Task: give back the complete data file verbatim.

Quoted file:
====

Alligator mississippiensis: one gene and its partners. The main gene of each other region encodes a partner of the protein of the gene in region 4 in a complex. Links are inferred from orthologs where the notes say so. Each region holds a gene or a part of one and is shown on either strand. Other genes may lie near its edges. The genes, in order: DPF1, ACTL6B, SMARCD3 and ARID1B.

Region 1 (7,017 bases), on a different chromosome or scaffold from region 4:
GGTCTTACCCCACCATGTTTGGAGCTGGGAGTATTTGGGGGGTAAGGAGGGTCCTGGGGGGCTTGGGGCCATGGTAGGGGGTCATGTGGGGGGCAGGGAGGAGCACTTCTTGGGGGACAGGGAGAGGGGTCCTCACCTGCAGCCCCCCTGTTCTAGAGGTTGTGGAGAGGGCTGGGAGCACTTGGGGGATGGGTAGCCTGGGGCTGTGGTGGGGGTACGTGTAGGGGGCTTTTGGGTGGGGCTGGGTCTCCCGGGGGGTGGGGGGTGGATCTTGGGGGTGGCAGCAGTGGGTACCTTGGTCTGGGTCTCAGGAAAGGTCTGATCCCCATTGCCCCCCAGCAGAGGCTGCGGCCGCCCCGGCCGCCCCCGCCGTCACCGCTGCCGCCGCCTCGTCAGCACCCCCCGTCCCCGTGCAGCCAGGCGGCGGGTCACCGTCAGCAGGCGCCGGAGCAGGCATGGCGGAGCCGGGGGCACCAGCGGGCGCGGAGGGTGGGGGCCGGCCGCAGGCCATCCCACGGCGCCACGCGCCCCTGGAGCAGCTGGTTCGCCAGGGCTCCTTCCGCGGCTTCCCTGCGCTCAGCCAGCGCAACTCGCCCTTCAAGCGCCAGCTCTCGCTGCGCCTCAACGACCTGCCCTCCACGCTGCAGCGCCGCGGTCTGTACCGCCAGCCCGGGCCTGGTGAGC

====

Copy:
Alligator mississippiensis: one gene and its partners. The main gene of each other region encodes a partner of the protein of the gene in region 4 in a complex. Links are inferred from orthologs where the notes say so. Each region holds a gene or a part of one and is shown on either strand. Other genes may lie near its edges. The genes, in order: DPF1, ACTL6B, SMARCD3 and ARID1B.

Region 1 (7,017 bases), on a different chromosome or scaffold from region 4:
GGTCTTACCCCACCATGTTTGGAGCTGGGAGTATTTGGGGGGTAAGGAGGGTCCTGGGGGGCTTGGGGCCATGGTAGGGGGTCATGTGGGGGGCAGGGAGGAGCACTTCTTGGGGGACAGGGAGAGGGGTCCTCACCTGCAGCCCCCCTGTTCTAGAGGTTGTGGAGAGGGCTGGGAGCACTTGGGGGATGGGTAGCCTGGGGCTGTGGTGGGGGTACGTGTAGGGGGCTTTTGGGTGGGGCTGGGTCTCCCGGGGGGTGGGGGGTGGATCTTGGGGGTGGCAGCAGTGGGTACCTTGGTCTGGGTCTCAGGAAAGGTCTGATCCCCATTGCCCCCCAGCAGAGGCTGCGGCCGCCCCGGCCGCCCCCGCCGTCACCGCTGCCGCCGCCTCGTCAGCACCCCCCGTCCCCGTGCAGCCAGGCGGCGGGTCACCGTCAGCAGGCGCCGGAGCAGGCATGGCGGAGCCGGGGGCACCAGCGGGCGCGGAGGGTGGGGGCCGGCCGCAGGCCATCCCACGGCGCCACGCGCCCCTGGAGCAGCTGGTTCGCCAGGGCTCCTTCCGCGGCTTCCCTGCGCTCAGCCAGCGCAACTCGCCCTTCAAGCGCCAGCTCTCGCTGCGCCTCAACGACCTGCCCTCCACGCTGCAGCGCCGCGGTCTGTACCGCCAGCCCGGGCCTGGTGAGC